The Anna Maria Island Sun Newspaper

Vol. 16 No. 27 - May 4, 2016

reel time

Tarpon time

Reel time

rusty chinnis | sun

The sight of tarpon rolling in the Gulf will quicken your heart rate

The signs are in the air and out over the Gulf. As the water clears and temperatures warm into the high 70s to low 80s bait fish schools dimple the surface, signaling savvy anglers that the "man in the silver suit" won't be far behind. Tarpon, the prehistoric fish with scales that form a shield of silver armor, make their way to the Gulf beaches, creating one of angling's apex opportunities for local fishermen.

The word on what is known as the tarpon telegraph is that tarpon are already being spotted and caught by patient anglers. These distinctive fish generally appear in dependable numbers after the middle of May, but time of the year combined with water temperatures signal that it's time to start the hunt for these noble warriors.

Tarpon are seasonal visitors to the Gulf beaches and Tampa Bay on their annual spawning ritual, but there is also a resident population that becomes active when conditions are favorable. This is a wonderful opportunity for anglers of all types to do battle with one of the most aggressive and impressive gamefish that swim our shores.

Tarpon aren't picky when it comes to a fisherman's choice of tackle and bait, readily taking lures, flies and bait, either dead or live. While small blue crabs and pass crabs are preferred, pilchards, threadfin herring and pinfish catch their fair share of fish.

Anglers who fly fish favor flies like toads, bunnies and traditional Keys style flies. While some anglers swear by dark colors like black and purple, others prefer a neutral color like tan. Most experienced fly anglers have a favorite color, but will experiment if a particular pattern or color gets refused. In truth it's hard to say, as many times an impeccably tied fly of any color can be perfectly presented and refused. Therefore experimentation and experience generally rule the day.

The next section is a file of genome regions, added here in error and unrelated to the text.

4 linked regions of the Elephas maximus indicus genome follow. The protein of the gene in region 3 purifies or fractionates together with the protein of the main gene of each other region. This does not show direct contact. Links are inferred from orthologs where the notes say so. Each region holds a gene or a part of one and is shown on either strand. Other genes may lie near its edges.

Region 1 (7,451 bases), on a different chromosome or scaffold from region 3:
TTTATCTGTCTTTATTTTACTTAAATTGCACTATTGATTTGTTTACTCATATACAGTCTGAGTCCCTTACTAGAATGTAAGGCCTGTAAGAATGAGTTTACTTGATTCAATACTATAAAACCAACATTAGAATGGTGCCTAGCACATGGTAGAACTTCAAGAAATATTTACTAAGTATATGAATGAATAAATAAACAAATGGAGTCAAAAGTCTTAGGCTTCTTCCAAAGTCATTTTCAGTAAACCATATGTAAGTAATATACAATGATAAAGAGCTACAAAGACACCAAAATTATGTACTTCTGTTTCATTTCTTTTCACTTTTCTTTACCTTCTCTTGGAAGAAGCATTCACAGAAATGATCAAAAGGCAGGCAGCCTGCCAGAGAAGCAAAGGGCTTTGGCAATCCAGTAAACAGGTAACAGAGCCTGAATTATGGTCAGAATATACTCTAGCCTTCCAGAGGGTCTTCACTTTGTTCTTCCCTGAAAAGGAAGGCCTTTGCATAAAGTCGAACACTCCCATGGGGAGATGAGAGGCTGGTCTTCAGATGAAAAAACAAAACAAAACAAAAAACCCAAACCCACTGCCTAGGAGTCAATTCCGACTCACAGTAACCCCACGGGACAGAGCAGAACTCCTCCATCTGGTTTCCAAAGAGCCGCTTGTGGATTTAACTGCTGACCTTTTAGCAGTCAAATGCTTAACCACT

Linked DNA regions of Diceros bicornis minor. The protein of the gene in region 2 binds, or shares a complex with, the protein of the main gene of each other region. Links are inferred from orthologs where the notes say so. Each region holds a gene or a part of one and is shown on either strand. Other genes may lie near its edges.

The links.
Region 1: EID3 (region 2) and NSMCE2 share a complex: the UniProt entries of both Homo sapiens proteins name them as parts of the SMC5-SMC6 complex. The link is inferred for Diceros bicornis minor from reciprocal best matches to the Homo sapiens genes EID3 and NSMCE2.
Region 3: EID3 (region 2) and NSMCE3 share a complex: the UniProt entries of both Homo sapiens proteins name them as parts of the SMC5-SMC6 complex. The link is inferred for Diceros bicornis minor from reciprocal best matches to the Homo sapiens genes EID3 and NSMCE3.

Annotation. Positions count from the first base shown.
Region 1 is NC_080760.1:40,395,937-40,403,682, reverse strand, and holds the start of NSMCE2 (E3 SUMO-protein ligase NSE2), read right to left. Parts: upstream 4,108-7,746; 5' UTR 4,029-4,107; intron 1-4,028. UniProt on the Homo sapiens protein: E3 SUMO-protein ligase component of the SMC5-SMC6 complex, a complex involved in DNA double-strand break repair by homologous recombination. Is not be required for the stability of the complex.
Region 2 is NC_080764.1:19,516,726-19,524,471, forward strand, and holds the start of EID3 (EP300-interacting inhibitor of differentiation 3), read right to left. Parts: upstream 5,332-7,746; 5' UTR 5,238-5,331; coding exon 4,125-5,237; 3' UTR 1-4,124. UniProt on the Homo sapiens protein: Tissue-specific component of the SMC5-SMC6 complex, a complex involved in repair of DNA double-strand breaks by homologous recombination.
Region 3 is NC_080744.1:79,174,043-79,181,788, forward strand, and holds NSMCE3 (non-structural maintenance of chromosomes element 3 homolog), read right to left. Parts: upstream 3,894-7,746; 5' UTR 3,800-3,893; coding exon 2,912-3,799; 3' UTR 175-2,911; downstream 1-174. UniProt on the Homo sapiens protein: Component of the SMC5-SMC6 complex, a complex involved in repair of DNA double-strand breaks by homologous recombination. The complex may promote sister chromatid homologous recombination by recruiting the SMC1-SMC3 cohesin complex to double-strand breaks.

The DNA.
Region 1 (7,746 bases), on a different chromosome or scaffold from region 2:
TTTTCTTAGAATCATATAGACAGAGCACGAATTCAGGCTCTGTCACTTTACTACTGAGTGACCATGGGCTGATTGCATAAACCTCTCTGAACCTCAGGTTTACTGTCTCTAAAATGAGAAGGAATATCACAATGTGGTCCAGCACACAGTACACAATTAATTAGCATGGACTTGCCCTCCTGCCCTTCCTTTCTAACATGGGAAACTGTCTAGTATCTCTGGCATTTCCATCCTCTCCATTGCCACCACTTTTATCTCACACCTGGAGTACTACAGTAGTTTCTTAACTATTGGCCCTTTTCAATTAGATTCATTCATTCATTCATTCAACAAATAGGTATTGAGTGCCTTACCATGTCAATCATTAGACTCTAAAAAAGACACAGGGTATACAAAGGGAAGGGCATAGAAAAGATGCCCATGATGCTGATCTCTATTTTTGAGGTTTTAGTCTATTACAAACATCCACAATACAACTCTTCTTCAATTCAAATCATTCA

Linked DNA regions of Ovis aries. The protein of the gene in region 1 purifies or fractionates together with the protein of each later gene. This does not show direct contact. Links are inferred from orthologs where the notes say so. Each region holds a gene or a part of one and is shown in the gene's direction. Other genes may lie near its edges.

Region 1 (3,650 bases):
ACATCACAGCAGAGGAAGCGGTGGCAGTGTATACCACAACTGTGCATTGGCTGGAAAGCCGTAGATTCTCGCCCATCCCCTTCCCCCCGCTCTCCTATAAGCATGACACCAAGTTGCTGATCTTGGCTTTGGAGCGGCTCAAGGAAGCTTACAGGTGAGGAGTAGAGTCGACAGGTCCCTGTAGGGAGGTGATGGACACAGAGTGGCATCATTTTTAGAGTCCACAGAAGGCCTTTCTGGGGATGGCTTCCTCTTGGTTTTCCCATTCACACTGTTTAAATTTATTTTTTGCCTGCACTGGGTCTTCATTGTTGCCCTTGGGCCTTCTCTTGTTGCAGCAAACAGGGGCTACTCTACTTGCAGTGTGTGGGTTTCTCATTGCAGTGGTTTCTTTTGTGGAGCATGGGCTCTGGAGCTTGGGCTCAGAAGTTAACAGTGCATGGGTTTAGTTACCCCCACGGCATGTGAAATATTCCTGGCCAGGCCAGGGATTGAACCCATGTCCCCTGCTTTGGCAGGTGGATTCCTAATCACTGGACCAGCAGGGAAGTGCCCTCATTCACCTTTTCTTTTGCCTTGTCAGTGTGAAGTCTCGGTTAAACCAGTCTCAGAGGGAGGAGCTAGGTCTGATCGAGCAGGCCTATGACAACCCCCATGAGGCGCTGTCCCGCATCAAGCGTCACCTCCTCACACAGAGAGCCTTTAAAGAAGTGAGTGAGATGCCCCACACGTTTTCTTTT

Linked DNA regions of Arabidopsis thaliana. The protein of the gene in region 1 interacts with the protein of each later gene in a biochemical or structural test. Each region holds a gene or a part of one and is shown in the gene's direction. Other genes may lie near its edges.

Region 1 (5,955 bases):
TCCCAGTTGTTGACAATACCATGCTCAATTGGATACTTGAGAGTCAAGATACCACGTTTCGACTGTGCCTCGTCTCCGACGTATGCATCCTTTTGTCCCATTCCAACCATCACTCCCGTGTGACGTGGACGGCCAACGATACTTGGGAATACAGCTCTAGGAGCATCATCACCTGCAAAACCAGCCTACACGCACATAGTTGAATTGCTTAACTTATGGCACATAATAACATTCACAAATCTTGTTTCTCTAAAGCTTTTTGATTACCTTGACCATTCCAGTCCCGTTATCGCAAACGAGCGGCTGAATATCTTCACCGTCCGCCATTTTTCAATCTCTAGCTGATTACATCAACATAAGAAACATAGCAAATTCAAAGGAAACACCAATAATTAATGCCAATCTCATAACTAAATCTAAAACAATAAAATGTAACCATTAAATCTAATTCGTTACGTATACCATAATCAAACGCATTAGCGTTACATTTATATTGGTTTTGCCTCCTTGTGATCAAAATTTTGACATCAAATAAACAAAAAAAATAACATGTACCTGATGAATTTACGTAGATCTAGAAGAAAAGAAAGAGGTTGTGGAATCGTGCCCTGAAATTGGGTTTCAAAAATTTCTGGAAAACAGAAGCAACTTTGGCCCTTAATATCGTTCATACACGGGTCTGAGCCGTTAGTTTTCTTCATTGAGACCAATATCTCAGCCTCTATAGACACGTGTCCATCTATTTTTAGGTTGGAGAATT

The best way to experience this amazing fishery is to engage the services of one of the many excellent guides that call local Gulf waters their office. You don't have to hire a professional to catch a tarpon, but a guided trip will be the best investment you've ever made.

If you decide to try it on your own, a quick primer can get you up to speed. Hooking a tarpon isn't essentially difficult. In fact, it can be quite easy. Catching one is another story. First and foremost, realize that you'll be angling for one of the most powerful gamefish that swim coastal waters. It's important to match tackle to the challenge. Not being prepared or aware of what you're doing can be dangerous to you and the tarpon.

Spin anglers can start with a quality 30-pound outfit spooled to capacity with the same or heavier line. Double the standing line using a Spider Hitch or a Bimini Twist and tie on a two foot section of 78-pound fluorocarbon leader. A favorite lure is the DOA red and white Baitbuster (deep runner trolling model). If you're fishing live bait, tie on a 3/0 or 4/0 circle hook using a non-slip mono loop.

Tarpon are occasionally hooked by anglers that do everything wrong, but that's the exception and not the rule.

When you spot schools of moving fish, get well ahead of them, establish their track and cut your outboard at least 50 yards ahead. If you're casting a lure or a fly, the presentation has to be nearly perfect, moving away from or across their path. Another important factor is getting the presentation down to the tarpon's level. They will seldom go even a foot or two out of their way to take live baits or lures.

When you go tarpon fishing, it's OK to mimic more experienced anglers, but never encroach on a boat that's stalking a school. Circle wide of other anglers and go farther down the beach and line up for a cast. It's rude and ruins the fishing for everyone when someone runs up on a school of fish after anglers have positioned themselves to intercept them.

Tarpon fishing should be fun. If someone ruins your fishing try explaining the rules to them. In most cases, they don't even know what they're doing. Someone who just doesn't care isn't worth the effort, so just go find fish somewhere else. I try to show them the courtesy they don't show me.

Tarpon are one of angling's greatest challenges and a test of your mettle. Try your hand either on your own or with a guide. Don't forget to show a little respect; this can and should be fun for everyone.

AMISUN ~ The Island's Award-Winning Newspaper